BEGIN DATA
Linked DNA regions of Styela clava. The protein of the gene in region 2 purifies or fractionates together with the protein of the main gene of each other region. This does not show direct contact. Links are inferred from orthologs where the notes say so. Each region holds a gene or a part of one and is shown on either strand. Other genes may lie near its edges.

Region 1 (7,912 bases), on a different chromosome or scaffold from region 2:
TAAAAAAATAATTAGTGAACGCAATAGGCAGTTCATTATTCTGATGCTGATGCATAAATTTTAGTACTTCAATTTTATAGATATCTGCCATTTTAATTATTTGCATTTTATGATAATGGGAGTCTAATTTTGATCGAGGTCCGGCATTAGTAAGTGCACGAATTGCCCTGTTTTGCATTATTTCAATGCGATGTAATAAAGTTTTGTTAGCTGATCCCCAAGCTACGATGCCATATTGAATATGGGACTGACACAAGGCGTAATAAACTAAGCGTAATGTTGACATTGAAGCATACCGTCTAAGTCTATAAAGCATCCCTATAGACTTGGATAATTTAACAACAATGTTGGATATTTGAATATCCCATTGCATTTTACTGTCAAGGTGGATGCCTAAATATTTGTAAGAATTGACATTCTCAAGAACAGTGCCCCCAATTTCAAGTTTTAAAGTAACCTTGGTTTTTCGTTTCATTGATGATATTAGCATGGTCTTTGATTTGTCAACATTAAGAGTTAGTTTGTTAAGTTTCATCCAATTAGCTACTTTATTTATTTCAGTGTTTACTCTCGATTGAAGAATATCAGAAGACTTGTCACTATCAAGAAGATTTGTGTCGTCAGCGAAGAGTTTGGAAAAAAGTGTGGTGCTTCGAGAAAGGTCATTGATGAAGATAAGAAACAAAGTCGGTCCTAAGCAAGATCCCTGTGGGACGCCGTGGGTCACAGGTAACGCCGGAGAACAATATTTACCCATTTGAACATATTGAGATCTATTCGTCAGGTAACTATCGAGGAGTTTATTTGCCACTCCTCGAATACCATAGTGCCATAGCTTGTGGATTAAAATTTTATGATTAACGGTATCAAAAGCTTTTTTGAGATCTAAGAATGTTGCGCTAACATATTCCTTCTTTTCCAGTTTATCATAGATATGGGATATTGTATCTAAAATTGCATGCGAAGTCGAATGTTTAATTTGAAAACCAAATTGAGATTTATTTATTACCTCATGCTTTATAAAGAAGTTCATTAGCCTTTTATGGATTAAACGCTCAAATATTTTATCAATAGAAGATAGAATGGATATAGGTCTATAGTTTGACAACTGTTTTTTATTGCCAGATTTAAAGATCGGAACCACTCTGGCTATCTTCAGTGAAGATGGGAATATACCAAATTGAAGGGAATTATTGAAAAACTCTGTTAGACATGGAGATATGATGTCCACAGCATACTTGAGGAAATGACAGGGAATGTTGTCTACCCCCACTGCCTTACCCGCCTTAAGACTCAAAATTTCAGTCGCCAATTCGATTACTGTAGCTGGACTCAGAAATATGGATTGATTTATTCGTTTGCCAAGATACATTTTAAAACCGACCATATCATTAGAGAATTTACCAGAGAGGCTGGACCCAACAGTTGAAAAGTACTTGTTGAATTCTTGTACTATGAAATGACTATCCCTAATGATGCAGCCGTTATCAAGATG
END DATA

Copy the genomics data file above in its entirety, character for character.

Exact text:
Linked DNA regions of Styela clava. The protein of the gene in region 2 purifies or fractionates together with the protein of the main gene of each other region. This does not show direct contact. Links are inferred from orthologs where the notes say so. Each region holds a gene or a part of one and is shown on either strand. Other genes may lie near its edges.

Region 1 (7,912 bases), on a different chromosome or scaffold from region 2:
TAAAAAAATAATTAGTGAACGCAATAGGCAGTTCATTATTCTGATGCTGATGCATAAATTTTAGTACTTCAATTTTATAGATATCTGCCATTTTAATTATTTGCATTTTATGATAATGGGAGTCTAATTTTGATCGAGGTCCGGCATTAGTAAGTGCACGAATTGCCCTGTTTTGCATTATTTCAATGCGATGTAATAAAGTTTTGTTAGCTGATCCCCAAGCTACGATGCCATATTGAATATGGGACTGACACAAGGCGTAATAAACTAAGCGTAATGTTGACATTGAAGCATACCGTCTAAGTCTATAAAGCATCCCTATAGACTTGGATAATTTAACAACAATGTTGGATATTTGAATATCCCATTGCATTTTACTGTCAAGGTGGATGCCTAAATATTTGTAAGAATTGACATTCTCAAGAACAGTGCCCCCAATTTCAAGTTTTAAAGTAACCTTGGTTTTTCGTTTCATTGATGATATTAGCATGGTCTTTGATTTGTCAACATTAAGAGTTAGTTTGTTAAGTTTCATCCAATTAGCTACTTTATTTATTTCAGTGTTTACTCTCGATTGAAGAATATCAGAAGACTTGTCACTATCAAGAAGATTTGTGTCGTCAGCGAAGAGTTTGGAAAAAAGTGTGGTGCTTCGAGAAAGGTCATTGATGAAGATAAGAAACAAAGTCGGTCCTAAGCAAGATCCCTGTGGGACGCCGTGGGTCACAGGTAACGCCGGAGAACAATATTTACCCATTTGAACATATTGAGATCTATTCGTCAGGTAACTATCGAGGAGTTTATTTGCCACTCCTCGAATACCATAGTGCCATAGCTTGTGGATTAAAATTTTATGATTAACGGTATCAAAAGCTTTTTTGAGATCTAAGAATGTTGCGCTAACATATTCCTTCTTTTCCAGTTTATCATAGATATGGGATATTGTATCTAAAATTGCATGCGAAGTCGAATGTTTAATTTGAAAACCAAATTGAGATTTATTTATTACCTCATGCTTTATAAAGAAGTTCATTAGCCTTTTATGGATTAAACGCTCAAATATTTTATCAATAGAAGATAGAATGGATATAGGTCTATAGTTTGACAACTGTTTTTTATTGCCAGATTTAAAGATCGGAACCACTCTGGCTATCTTCAGTGAAGATGGGAATATACCAAATTGAAGGGAATTATTGAAAAACTCTGTTAGACATGGAGATATGATGTCCACAGCATACTTGAGGAAATGACAGGGAATGTTGTCTACCCCCACTGCCTTACCCGCCTTAAGACTCAAAATTTCAGTCGCCAATTCGATTACTGTAGCTGGACTCAGAAATATGGATTGATTTATTCGTTTGCCAAGATACATTTTAAAACCGACCATATCATTAGAGAATTTACCAGAGAGGCTGGACCCAACAGTTGAAAAGTACTTGTTGAATTCTTGTACTATGAAATGACTATCCCTAATGATGCAGCCGTTATCAAGATG